TRAVERSE CITY - The Boardman River dam removal project was always meant to improve the long-term health of the river.
And, if you go see the river now above the old Brown Bridge Dam, she certainly looks strong.
The river flows through her original path now. She rolls and turns over gravel and sand, through S-shaped embankments lined with tree stumps and woody debris, meandering through brown mud plains and a glorious, tree-lined valley. When the vegetation comes back to hood the mud where the Brown Bridge pond used to be, the Boardman River above the dam appears on track to be a place that would make Walt Whitman proud.
But what about the health of the river below the site of the dam? Was the river forever harmed by the remarkable events of Oct. 6, when a breach during the dam's removal sent the 191-acre Brown Bridge pond cascading into the river?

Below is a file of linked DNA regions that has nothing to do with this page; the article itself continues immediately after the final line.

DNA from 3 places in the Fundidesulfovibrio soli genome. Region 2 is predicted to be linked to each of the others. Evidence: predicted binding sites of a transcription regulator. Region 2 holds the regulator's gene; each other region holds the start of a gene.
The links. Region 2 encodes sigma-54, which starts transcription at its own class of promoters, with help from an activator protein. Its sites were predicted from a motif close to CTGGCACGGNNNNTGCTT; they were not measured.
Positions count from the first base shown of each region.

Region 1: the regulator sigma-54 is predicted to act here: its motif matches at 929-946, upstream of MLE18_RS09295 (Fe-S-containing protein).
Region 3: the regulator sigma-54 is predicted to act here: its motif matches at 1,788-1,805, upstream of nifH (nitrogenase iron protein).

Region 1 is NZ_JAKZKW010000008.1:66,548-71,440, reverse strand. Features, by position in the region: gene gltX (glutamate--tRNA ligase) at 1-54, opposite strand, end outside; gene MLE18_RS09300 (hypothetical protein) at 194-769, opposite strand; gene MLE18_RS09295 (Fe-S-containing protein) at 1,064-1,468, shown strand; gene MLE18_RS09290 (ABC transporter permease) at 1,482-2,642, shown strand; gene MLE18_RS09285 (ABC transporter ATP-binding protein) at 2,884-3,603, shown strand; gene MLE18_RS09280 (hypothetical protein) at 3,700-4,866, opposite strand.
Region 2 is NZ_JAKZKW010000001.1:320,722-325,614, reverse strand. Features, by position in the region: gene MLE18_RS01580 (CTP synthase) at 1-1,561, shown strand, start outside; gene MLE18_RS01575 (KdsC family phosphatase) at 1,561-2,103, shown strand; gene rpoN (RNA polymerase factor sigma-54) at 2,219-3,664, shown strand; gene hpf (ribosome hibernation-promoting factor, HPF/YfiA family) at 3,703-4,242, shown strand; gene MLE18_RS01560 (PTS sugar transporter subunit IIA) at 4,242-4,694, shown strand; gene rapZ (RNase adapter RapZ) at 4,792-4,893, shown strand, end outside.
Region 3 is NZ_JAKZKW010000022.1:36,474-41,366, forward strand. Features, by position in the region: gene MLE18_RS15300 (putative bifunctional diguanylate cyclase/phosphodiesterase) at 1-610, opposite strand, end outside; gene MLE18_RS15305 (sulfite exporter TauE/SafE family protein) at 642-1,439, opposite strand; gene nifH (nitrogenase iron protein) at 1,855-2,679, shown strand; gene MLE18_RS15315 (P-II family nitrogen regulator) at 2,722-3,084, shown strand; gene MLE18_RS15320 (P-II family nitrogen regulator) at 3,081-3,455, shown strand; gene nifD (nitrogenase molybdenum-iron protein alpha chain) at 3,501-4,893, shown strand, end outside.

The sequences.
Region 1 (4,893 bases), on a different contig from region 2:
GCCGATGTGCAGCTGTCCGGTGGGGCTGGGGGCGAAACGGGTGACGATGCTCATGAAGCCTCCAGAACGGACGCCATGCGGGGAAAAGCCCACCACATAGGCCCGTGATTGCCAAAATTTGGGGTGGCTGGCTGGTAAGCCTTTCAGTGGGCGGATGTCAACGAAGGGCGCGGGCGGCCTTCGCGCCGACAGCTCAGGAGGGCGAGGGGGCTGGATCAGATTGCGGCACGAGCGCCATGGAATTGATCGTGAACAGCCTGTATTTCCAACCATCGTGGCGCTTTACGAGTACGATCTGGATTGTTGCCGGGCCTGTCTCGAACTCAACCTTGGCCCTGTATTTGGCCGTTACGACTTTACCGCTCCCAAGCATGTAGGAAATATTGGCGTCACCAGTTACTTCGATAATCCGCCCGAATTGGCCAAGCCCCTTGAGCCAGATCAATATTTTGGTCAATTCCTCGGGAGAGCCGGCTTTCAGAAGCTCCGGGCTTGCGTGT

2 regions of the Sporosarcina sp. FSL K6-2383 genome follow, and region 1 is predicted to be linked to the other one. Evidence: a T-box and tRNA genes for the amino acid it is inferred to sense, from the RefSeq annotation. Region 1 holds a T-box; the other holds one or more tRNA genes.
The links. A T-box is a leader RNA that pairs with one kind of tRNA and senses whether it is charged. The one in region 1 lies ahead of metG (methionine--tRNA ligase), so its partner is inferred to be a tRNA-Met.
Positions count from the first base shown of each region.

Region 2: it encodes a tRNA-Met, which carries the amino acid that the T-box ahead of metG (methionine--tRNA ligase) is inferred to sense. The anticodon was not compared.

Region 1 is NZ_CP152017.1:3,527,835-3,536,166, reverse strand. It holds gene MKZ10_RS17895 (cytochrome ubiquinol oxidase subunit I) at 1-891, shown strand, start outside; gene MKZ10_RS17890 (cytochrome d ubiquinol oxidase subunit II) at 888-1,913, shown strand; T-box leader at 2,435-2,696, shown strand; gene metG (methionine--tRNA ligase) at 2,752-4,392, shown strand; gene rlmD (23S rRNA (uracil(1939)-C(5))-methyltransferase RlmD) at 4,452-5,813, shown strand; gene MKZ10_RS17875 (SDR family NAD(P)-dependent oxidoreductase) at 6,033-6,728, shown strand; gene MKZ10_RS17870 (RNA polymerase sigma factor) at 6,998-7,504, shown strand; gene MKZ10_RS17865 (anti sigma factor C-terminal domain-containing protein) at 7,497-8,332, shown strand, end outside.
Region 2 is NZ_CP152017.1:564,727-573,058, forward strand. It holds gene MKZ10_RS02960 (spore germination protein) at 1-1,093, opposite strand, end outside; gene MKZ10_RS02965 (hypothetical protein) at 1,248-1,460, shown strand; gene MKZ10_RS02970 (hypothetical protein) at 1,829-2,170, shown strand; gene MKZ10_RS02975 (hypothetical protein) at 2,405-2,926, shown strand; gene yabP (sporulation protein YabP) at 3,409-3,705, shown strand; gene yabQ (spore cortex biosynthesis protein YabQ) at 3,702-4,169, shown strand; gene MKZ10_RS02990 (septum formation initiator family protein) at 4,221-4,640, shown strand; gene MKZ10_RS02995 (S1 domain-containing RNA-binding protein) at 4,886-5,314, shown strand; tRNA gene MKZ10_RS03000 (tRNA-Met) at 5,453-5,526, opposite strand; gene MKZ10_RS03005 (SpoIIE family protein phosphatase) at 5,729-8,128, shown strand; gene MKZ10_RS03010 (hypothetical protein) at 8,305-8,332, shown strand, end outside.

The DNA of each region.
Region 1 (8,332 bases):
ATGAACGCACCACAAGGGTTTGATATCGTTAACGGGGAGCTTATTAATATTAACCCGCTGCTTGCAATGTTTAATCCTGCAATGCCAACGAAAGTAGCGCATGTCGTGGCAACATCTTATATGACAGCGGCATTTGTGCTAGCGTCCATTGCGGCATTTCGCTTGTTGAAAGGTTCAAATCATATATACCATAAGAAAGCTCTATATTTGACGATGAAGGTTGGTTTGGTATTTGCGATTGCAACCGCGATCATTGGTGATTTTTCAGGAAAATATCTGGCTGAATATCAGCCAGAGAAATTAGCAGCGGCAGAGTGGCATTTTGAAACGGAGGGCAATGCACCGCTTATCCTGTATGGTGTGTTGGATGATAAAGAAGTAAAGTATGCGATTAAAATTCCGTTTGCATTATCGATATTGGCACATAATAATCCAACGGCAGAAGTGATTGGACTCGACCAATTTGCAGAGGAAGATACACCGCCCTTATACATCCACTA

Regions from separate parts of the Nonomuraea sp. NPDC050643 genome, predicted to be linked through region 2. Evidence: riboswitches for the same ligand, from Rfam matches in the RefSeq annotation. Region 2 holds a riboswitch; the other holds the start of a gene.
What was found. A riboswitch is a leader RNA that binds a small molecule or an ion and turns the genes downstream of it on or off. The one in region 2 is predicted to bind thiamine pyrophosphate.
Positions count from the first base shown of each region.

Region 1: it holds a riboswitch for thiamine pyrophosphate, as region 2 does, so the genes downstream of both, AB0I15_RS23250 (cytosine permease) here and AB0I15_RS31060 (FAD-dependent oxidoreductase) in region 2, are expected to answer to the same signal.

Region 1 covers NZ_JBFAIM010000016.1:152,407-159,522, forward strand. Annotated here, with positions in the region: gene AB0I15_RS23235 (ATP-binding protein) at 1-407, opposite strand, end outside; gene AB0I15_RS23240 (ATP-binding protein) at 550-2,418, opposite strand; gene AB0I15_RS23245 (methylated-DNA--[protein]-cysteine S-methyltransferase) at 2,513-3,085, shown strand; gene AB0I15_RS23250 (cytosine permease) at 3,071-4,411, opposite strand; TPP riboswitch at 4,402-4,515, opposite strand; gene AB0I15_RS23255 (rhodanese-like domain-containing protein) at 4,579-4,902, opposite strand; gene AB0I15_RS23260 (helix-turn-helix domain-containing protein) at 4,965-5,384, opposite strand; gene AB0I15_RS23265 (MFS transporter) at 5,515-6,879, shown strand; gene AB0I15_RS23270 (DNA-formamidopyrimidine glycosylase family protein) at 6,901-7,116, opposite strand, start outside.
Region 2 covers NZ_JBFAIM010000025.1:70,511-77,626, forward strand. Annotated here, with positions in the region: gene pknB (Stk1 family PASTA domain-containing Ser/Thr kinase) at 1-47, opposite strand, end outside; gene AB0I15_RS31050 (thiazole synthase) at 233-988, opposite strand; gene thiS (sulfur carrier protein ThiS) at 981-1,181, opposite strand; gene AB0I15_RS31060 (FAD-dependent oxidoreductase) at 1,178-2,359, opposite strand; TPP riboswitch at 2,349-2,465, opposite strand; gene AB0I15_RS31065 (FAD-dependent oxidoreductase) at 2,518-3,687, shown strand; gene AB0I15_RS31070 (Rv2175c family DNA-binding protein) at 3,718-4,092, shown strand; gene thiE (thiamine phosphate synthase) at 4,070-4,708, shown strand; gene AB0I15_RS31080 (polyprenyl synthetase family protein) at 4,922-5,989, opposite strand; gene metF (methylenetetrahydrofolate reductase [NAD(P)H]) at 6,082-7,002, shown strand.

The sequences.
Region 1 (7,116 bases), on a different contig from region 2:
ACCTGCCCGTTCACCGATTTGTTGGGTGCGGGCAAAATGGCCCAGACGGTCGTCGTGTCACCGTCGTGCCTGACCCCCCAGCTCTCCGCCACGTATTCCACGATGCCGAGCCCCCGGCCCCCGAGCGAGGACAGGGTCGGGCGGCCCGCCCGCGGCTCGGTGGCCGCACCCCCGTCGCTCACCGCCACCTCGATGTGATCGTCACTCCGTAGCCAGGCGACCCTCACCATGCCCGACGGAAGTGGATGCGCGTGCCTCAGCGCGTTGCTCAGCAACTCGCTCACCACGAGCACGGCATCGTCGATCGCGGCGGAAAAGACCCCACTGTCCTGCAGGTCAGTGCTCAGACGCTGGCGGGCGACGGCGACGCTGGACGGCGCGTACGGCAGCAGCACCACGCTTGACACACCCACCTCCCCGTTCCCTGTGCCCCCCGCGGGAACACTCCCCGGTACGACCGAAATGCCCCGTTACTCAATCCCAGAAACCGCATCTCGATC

The results of preliminary tests by scientists so far are at least encouraging.
Todd Kalish of the Michigan Department of Natural Resources said early tests on the river a week after the flooding consisted of both water chemistry evaluations and fish surveys. Results for arsenic, ph, dissolved oxygen and temperatures showed all were at acceptable levels or better.
"Based on the water quality samples, it doesn't appear there was any contamination," Kalish said.
However, tests of the river for cloudiness, or "total suspended solids," showed elevated measures.
"It's basically silt, fine material, within the water," Kalish said.
The cloudiness should dissipate with the wrapping up of the project in mid-December, he said. Work on sand collectors and river banks contribute to the cloudiness, and river systems occasionally see elevated levels of cloudiness due to natural events.